Acting…with a message for real life

ORIGINALLY WRITTEN JORDAN KRAUSE
For the past 17 years, the organization called Kansas Kids/Leaders of the Pack has been making teenagers feel better about themselves and the world they live in.



This year, two Hillsboro High School students, Adrien Bebermeyer and Casey Reece, are helping to continue that tradition.



The pair, along with 33 other high school students from throughout Kansas, will tour during the 2000-01 school year, performing 40 concerts in 12 states, some as far away as California and New York.



The performance-written by program director Lola Wade-deals with issues that many teenagers, face, including peer pressure, violence, drug and alcohol abuse, problems within the family, abuse, sex, self-esteem and dating.



The cast also performs songs from Christian recording artists Avalon and Point of Grace.



After each performance, members of the cast relate their own experiences to the audience, a strategy that is intended to further bridge the gap between artist and audience.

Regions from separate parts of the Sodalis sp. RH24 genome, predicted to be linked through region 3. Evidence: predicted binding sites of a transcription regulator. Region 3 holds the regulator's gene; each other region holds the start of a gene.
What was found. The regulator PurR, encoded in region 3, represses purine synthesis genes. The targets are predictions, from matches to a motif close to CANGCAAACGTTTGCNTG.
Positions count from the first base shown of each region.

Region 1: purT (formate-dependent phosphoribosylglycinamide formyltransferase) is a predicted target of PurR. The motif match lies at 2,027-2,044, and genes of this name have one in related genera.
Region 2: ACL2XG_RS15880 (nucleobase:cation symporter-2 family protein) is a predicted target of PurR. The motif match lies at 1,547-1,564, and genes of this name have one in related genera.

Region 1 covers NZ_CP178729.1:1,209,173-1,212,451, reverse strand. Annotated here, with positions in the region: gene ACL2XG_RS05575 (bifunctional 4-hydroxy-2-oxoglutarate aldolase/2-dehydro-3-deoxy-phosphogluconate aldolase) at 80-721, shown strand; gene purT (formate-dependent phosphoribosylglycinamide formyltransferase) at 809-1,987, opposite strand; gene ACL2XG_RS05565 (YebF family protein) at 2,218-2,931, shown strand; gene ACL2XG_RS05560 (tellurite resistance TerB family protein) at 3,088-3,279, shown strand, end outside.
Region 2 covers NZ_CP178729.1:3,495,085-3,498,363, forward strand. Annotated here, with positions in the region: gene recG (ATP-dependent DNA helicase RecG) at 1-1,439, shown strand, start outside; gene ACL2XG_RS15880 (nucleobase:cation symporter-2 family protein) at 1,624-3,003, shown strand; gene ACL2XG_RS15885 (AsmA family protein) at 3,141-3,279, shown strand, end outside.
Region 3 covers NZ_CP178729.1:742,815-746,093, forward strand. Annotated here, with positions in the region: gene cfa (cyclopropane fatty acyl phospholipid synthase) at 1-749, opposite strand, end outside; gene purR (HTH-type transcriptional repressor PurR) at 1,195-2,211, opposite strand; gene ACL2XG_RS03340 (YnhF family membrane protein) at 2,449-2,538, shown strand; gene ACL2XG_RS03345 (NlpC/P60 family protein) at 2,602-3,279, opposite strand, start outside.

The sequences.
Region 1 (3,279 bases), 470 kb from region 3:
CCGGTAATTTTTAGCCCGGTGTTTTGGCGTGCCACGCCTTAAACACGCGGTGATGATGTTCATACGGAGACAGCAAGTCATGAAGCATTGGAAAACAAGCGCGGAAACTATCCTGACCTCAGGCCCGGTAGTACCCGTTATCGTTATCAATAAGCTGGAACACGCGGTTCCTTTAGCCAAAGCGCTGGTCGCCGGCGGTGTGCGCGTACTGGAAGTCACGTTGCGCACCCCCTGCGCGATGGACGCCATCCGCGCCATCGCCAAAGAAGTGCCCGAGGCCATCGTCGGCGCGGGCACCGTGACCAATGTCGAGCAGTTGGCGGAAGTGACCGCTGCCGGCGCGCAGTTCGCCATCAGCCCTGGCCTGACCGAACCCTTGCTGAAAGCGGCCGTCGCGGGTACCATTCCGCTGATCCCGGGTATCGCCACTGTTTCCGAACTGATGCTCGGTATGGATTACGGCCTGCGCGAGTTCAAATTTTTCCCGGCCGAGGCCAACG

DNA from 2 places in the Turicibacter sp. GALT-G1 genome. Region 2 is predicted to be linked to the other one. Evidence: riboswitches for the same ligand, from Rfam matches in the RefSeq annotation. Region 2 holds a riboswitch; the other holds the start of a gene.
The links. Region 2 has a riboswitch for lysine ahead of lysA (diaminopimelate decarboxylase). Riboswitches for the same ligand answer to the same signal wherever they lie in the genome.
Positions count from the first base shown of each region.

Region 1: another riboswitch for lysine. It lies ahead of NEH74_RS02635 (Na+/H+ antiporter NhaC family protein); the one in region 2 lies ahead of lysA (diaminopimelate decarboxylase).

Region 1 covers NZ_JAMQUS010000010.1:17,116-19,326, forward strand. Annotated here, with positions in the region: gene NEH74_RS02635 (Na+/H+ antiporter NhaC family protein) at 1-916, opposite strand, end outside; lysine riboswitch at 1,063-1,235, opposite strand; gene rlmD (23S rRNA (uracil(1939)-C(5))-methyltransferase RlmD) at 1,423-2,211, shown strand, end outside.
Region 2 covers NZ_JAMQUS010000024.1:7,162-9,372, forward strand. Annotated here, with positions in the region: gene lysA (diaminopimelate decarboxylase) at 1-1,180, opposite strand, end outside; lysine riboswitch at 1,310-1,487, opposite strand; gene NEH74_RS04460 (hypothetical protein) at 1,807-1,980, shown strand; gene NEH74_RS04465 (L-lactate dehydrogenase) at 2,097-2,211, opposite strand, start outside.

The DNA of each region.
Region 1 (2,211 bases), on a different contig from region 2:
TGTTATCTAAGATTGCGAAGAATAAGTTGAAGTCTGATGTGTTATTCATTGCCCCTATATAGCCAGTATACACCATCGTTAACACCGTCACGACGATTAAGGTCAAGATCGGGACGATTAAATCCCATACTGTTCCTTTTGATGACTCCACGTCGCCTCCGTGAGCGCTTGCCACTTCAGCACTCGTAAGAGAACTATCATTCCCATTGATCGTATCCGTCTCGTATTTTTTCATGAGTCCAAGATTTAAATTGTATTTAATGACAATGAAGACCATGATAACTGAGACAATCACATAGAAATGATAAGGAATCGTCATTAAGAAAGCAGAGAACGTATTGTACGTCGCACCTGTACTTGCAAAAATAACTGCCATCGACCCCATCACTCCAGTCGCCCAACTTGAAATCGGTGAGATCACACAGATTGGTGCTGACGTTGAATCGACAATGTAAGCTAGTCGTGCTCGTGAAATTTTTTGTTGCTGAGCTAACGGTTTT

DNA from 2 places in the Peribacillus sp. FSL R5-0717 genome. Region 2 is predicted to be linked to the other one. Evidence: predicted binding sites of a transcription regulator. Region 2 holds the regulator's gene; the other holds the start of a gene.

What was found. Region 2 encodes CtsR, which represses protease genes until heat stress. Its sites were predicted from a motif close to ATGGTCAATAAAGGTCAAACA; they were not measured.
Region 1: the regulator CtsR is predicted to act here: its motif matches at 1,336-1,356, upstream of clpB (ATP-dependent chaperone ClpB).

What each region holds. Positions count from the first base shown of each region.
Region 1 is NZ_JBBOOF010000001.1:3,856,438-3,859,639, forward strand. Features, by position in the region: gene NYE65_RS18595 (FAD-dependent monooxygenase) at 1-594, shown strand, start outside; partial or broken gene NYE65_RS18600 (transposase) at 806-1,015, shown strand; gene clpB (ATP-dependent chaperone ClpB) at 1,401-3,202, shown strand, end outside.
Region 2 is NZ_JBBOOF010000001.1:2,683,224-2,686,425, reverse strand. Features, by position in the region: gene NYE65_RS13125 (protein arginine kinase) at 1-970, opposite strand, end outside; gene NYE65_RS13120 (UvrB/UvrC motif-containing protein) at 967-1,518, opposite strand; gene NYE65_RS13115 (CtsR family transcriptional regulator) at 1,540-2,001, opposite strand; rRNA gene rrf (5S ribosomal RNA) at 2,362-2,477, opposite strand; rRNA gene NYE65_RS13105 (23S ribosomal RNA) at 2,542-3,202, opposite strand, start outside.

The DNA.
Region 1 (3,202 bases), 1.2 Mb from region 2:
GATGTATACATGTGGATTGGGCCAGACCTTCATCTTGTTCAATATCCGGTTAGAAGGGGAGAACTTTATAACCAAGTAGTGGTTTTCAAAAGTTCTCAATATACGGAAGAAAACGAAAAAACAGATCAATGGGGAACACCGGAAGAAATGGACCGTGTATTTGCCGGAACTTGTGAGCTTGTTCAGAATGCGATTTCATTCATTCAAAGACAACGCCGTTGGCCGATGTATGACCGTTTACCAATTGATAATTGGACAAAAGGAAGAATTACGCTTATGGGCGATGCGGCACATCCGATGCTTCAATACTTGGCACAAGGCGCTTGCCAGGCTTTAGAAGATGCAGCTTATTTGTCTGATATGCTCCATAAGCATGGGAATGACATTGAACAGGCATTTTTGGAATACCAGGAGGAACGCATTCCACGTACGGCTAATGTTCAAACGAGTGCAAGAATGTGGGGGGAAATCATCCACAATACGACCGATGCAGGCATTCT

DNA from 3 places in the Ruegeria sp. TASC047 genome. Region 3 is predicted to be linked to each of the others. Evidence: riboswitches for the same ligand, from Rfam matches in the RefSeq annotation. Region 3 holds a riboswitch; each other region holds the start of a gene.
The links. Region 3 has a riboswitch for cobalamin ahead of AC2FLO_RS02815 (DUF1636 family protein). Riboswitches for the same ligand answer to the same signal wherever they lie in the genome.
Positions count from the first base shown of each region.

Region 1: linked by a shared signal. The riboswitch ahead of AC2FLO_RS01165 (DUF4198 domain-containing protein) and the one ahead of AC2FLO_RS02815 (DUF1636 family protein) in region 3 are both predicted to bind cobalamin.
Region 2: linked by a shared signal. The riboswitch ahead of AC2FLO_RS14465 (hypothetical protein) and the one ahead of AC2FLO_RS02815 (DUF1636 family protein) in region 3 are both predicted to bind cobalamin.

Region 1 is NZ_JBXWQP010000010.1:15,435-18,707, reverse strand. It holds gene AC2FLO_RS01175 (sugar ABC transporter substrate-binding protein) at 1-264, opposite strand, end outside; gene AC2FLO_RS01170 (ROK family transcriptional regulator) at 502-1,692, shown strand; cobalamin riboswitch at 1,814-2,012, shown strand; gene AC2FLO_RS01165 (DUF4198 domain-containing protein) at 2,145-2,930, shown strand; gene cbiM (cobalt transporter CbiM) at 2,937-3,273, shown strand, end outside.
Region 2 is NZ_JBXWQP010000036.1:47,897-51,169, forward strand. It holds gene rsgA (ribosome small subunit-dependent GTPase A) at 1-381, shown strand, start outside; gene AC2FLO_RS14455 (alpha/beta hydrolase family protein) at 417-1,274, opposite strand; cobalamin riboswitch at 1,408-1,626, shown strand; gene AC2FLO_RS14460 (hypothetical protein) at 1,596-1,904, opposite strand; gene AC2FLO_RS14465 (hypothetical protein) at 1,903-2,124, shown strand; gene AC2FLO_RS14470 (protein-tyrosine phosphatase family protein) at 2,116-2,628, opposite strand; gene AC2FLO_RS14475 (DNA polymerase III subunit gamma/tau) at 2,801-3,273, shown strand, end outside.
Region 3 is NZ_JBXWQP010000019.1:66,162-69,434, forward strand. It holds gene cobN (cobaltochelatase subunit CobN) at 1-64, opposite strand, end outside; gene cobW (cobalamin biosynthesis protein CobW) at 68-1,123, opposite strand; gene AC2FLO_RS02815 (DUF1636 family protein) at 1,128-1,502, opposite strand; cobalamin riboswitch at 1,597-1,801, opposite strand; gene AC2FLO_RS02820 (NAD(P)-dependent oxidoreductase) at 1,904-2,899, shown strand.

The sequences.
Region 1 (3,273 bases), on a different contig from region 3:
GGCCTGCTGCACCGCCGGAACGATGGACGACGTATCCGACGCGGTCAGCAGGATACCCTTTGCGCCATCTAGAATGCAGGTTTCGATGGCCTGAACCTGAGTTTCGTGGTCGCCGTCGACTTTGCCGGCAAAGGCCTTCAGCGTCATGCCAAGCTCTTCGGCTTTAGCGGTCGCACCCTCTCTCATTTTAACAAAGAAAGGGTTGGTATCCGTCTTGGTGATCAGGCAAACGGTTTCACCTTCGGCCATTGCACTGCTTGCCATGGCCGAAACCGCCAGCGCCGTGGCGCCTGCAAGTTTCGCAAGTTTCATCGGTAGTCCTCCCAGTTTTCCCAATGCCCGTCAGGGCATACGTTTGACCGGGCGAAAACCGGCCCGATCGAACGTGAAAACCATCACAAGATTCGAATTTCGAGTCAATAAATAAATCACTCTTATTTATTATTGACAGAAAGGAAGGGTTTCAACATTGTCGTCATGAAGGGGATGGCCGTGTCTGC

Kansas Kids, sponsored by the school organization Future Career and Community Leaders of America (FCCLA), holds annual tryouts at 18 schools with FCCLA chapters.



Once students are selected, they have the opportunity to stay in Kansas Kids until they graduate.



Every year, each participant has to find sponsoring businesses or patrons who will help raise the $1,000 travel fee. The fee helps cover the cost of busing the students cross country as well as providing food, lodging and other necessities.



This opportunity arose for Reece, a junior, and Bebermeyer, a sophomore, after Wade saw Reece’s performance of a humorous solo at the state forensics meet last spring.



Wade then contacted HHS forensics coach Terry Bebermeyer, who happens to be Adrien’s father, to find out if Reece and other HHS students would audition.



Reece and Adrien Bebermeyer were the ones selected, and both say they intend to stay in the program until they graduate.



The troupe had their first and only performance a few weeks ago at the Expocentre in Topeka. That will change when the troupe leaves in September for a rigorous tour that will end in December.



Reece, who sees a career in dramatic acting, portrays the bully in Kansas Kids.



“I want (the audience) to realize the problems some kids go through …and also maybe for some kids to realize they’re not alone.”



Bebermeyer hasn’t mapped her future yet, but sees value in this endeavor.



“I think each person will get something different out of it,” she said. “Going into high school, kids are more apt to listen if it’s other kids talking. I think we need to reinforce the idea that no situation is a dead end and they can always get help.”

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